Farren and Kilbashian then formed Balloon with the plan to begin writing and performing original material. “Ken and I formed Balloon to focus on developing an all original show,” Farren said. Balloon worked hard to build a following and were regularly filling clubs such as The Club (in Cambridge), The Rat (Boston), Jaspers (Somerville), The Main Act (Revere) and Bunratty’s in Allston.

“After several sessions in area studios, we got hold of a 4-track machine and set up in my house in Malden to record “Listen To The Rock” and “East Coast, West Coast”, both of which became regional hits on several local stations including WAAF and WCOZ,” Farren said.

As a matter of fact Balloon would even have one of their shows from The Channel (then called Channel 1) in Boston, broadcast live over the WCOZ airwaves. The show is now available on CD through Farren’s web site.

The Project

Charlie’s big break would come when invited to team up with Aerosmith’s Joe Perry in 1980 for the guitar legend’s second Joe Perry Project solo album titled I’ve Got The Rock ‘N’ Rolls Again. In search of a new singer after the release of his critically–acclaimed solo debut Let The Music Do The Talking, Perry hand–picked Farren after an audition at Boston’s famed Orpheum Theatre.

“We listened to over a hundred audition tapes and picked Charlie,” Perry stated in the 1997 Aerosmith autobiography Walk This Way. “He was a good rhythm guitarist and singer, so we started rehearsing in my basement and came up with a few songs.”

As an equally strong vocalist, guitarist and songwriter, Farren co–wrote four tracks with Perry for the album, as well as bringing in two songs from the Balloon days, “East Coast, West Coast” and “Listen To The Rock”, both of which also got airplay on the Boston–area radio waves as Perry Project songs.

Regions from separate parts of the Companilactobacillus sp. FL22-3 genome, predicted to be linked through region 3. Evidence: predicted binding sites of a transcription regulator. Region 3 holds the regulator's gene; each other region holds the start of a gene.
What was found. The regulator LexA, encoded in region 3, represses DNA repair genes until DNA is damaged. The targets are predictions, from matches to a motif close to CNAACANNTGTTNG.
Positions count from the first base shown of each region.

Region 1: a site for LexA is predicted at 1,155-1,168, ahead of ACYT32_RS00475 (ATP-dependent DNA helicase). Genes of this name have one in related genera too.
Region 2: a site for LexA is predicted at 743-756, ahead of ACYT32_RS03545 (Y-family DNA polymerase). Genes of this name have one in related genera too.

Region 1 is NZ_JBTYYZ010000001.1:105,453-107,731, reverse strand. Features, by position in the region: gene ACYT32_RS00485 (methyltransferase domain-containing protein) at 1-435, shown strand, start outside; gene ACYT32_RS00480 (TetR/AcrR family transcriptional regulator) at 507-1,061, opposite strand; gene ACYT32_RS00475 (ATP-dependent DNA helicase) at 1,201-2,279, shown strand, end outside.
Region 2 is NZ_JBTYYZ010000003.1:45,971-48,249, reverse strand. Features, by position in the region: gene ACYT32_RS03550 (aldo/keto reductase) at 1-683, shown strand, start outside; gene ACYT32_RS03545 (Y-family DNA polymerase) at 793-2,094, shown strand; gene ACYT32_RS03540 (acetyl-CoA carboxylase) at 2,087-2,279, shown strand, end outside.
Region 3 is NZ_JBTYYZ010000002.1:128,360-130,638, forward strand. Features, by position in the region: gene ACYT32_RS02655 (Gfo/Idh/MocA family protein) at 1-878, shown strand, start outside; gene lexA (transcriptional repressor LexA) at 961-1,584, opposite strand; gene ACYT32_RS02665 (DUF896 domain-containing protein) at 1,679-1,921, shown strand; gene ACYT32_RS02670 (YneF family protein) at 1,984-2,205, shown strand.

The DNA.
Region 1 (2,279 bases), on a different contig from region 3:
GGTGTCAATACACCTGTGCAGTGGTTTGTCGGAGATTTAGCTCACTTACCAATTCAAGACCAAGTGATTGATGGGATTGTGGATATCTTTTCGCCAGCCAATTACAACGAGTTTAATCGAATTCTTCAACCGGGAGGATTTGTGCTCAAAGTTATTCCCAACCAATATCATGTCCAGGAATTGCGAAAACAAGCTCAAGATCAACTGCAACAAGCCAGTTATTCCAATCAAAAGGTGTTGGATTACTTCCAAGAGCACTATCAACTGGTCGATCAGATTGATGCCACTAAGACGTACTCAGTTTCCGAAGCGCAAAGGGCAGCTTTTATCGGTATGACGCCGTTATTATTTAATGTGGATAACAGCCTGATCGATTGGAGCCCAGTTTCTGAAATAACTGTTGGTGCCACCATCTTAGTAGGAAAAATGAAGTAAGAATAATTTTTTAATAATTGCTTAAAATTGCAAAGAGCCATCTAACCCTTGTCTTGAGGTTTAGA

“It’s been 25 years since I worked with Joe, so I know my songwriting style has morphed quite a bit over time, as I’m sure Joe’s has as well, Farren stated. “But at the time, I was surprised that Joe was so open to ideas.

“He had a process around capturing those riffs for which he’s famous – he’d play a long time with tape rolling and then go back and sift out the cool parts – play them for us – and we’d brainstorm around that to see if we could find a song.

“I thought Joe was very open and very tireless. Hearing the Aerosmith songs before and since, I can imagine that those trademark Aerosmith riffs might still take shape at least in part, that same way.”

The Joe Perry Project would tour the country, opening for some of the biggest rock acts of the day including Rush, Boston, ZZ Top, Ozzy Osbourne, The Kinks, Heart and Def Leppard. “One night on a three-band bill we opened for Ozzy,” Farren added. “But Def Leppard opened for us, imagine that!

“I remember meeting Randy Rhodes–who was a pretty innovative guy at the time–and having this little sound check moment with him backstage. I remember just playing with him and thinking that it was really cool”.

The Rising Of FARRENHEIT!

In 1986, when it appeared that Perry was headed for a reunion with Aerosmith, Charlie, Project bassist David Hull (who recently sat in with Aerosmith for some shows while Tom Hamilton recovered from cancer) and drummer John “Muzz” Muzzy formed FARRENHEIT!, signing with Warner Bros Records’ after industry legend Ahmet Ertugen of Atlantic Records had shown interest in Charlie.

“Before I joined up with Joe some folks at Atlantic Records were interested in some demos I had sent them, but weren’t completely sold on the band. So when the chance to join Joe’s band came along I took it – but we still kept in touch with the Atlantic guys,” Farren said.